1. When Glenn Beck says he was wrong, you know it’s gonna lead to something worse:
For almost a year, Glenn Beck has been warning with increasing panic that America is headed toward socialism. Tonight, he issued a correction: “They” are not marching the United States toward socialism, Beck explained, but actually fascism:
It all adds up to me, having to admit that I was wrong. Our government is not marching down the road towards communism or socialism. … But now I have to tell you that they’re not marching us that direction. They’re marching us to a non-violent fascism. Or to put it another way, they’re marching us to 1984. Big Brother. … Like it or not, fascism is on the rise.
Though Beck claimed he didn’t mean “Adolf Hitler kind of fascism” and that he was talking about “fascism with a happy face,” he illustrated his point with more than a minute’s worth of Nazi footage, played dramatically on the full screen behind him.
2. George Will really should check his own wattage before titling his column “Climate Change’s Dim Bulbs“:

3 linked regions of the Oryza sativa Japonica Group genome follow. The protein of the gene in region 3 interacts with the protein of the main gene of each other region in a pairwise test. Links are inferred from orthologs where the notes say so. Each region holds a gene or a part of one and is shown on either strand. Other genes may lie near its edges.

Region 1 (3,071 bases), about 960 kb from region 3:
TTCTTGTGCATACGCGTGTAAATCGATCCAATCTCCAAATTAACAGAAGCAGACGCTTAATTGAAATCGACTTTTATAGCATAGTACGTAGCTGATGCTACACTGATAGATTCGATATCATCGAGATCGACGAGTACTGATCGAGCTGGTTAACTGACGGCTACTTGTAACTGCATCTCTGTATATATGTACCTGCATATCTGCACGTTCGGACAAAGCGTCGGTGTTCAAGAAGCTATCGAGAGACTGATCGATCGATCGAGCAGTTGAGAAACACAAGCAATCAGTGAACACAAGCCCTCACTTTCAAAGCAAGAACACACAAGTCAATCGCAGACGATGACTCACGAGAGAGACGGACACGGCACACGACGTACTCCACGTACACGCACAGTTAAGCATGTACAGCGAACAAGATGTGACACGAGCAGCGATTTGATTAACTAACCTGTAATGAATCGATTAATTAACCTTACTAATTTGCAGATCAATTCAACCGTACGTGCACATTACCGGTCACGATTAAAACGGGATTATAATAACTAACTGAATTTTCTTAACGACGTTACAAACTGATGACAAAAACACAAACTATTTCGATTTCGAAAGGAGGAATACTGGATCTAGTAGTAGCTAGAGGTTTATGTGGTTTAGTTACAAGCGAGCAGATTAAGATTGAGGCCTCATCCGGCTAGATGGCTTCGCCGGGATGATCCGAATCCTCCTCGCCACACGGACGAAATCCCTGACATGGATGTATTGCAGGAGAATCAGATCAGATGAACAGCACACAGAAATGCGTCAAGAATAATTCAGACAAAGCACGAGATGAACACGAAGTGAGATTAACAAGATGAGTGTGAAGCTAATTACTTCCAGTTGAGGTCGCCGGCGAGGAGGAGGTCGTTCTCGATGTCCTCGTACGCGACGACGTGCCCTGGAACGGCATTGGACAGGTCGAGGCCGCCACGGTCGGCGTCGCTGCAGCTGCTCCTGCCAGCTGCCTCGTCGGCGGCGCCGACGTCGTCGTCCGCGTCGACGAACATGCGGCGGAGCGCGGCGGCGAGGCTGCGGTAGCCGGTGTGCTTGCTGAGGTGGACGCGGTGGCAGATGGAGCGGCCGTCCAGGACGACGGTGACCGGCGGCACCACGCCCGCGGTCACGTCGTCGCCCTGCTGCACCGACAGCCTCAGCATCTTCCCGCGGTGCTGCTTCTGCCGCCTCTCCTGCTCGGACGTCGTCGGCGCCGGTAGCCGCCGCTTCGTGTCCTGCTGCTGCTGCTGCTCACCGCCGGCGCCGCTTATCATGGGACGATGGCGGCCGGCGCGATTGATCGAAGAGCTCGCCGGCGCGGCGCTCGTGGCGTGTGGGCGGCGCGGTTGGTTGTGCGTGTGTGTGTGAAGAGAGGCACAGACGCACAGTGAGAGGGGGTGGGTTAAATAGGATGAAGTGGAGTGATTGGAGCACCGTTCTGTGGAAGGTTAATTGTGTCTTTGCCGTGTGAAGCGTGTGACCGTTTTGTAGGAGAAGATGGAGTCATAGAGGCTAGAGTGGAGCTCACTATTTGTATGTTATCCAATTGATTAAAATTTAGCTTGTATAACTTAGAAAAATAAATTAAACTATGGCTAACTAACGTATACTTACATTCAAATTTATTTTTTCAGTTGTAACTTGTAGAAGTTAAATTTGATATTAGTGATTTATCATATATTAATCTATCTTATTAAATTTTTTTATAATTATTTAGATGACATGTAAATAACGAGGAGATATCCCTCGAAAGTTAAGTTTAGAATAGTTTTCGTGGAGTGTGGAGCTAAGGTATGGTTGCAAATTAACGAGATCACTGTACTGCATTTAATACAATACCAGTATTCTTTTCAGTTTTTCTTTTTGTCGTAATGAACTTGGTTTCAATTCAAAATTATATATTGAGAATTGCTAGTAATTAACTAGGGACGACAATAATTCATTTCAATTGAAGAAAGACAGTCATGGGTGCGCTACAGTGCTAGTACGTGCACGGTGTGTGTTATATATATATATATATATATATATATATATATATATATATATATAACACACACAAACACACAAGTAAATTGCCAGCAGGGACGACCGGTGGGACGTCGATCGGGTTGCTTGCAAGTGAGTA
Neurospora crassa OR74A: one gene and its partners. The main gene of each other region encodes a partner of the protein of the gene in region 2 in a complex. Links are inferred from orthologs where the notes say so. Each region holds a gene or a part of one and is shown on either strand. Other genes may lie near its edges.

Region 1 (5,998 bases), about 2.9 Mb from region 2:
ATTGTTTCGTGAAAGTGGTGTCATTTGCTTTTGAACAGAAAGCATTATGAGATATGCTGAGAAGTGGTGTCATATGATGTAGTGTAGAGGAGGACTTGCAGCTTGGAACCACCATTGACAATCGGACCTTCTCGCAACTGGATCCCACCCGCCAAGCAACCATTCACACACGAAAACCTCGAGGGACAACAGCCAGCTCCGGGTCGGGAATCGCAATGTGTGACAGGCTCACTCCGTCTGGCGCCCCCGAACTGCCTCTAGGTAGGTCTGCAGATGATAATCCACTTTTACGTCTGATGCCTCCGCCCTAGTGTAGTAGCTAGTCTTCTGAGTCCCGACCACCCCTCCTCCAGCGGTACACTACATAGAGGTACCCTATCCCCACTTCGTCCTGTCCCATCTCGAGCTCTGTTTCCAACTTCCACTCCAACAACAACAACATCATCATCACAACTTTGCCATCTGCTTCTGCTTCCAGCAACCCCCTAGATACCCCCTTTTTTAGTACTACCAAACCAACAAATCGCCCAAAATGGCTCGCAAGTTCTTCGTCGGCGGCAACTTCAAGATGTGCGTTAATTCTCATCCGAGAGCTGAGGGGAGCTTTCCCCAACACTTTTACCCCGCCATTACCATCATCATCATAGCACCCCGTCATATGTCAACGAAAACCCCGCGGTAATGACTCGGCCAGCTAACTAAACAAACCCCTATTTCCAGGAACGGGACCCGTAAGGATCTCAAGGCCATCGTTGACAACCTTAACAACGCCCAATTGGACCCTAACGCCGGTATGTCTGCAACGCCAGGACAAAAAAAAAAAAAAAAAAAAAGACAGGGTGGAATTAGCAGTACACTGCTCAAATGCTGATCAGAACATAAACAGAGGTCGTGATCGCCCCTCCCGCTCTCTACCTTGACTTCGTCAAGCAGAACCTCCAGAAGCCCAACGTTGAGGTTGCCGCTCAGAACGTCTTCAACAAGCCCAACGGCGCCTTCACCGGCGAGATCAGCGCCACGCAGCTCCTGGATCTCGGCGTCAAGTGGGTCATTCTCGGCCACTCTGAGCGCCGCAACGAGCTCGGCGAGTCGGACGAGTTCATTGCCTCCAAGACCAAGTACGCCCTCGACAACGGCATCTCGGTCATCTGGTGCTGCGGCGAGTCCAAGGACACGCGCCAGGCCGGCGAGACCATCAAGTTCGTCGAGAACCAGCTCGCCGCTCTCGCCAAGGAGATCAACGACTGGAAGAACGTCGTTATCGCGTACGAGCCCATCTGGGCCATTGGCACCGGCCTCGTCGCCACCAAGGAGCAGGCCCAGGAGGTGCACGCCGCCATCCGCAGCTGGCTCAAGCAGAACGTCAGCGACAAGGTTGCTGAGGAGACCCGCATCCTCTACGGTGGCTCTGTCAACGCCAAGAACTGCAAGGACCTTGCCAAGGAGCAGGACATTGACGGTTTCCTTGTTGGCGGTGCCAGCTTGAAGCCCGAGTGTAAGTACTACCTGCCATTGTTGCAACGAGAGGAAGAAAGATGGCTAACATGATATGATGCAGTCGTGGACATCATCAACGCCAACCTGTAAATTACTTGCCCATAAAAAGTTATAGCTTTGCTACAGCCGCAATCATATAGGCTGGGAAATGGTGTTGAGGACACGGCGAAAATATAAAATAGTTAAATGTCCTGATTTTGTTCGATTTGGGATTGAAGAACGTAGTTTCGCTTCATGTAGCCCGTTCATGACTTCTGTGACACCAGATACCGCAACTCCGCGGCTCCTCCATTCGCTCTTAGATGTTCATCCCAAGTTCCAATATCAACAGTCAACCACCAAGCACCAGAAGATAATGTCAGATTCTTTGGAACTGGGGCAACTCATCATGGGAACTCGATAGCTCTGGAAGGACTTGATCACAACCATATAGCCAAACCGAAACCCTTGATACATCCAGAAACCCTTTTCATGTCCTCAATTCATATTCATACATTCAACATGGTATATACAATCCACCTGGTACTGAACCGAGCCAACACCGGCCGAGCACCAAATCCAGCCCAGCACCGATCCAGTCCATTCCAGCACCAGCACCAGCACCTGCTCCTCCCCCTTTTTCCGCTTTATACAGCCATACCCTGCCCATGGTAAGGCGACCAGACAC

“Fervently” is how America will henceforth engage in talks on global warming. So said the president’s climate change negotiator Sunday in Germany, at a U.N. conference on reducing carbon emissions. This vow was fervently applauded by conferees welcoming the end of what the AP news story called the Bush administration’s “eight years of obdurate participation” in climate talks.
Reducing carbon emissions supposedly will reverse warming, which is allegedly occurring even though, according to statistics published by the World Meteorological Organization, there has not been a warmer year on record than 1998. Regarding the reversing, the U.N. Framework Convention on Climate Change has many ambitions, as outlined in a working group’s 16-page “information note” to “facilitate discussions.”
Jonathan Chait attempts to educate Will:
First of all, nobody says that reducing carbon emissions will “reverse” global warming. The point is merely to slow the process. This is pretty fundamental.
Second, Will (again) cites the unusually hot year of 1998 to prove that the planet isn’t warming. He fails to understand a very basic concept in data that you don’t need any particular social science expertise to grasp, which is that trends don’t always move in a perfectly straight line. The planet has been getting warmer, and there was an extreme spike in 1998. Both these things can be true.
Next installment coming all too soon.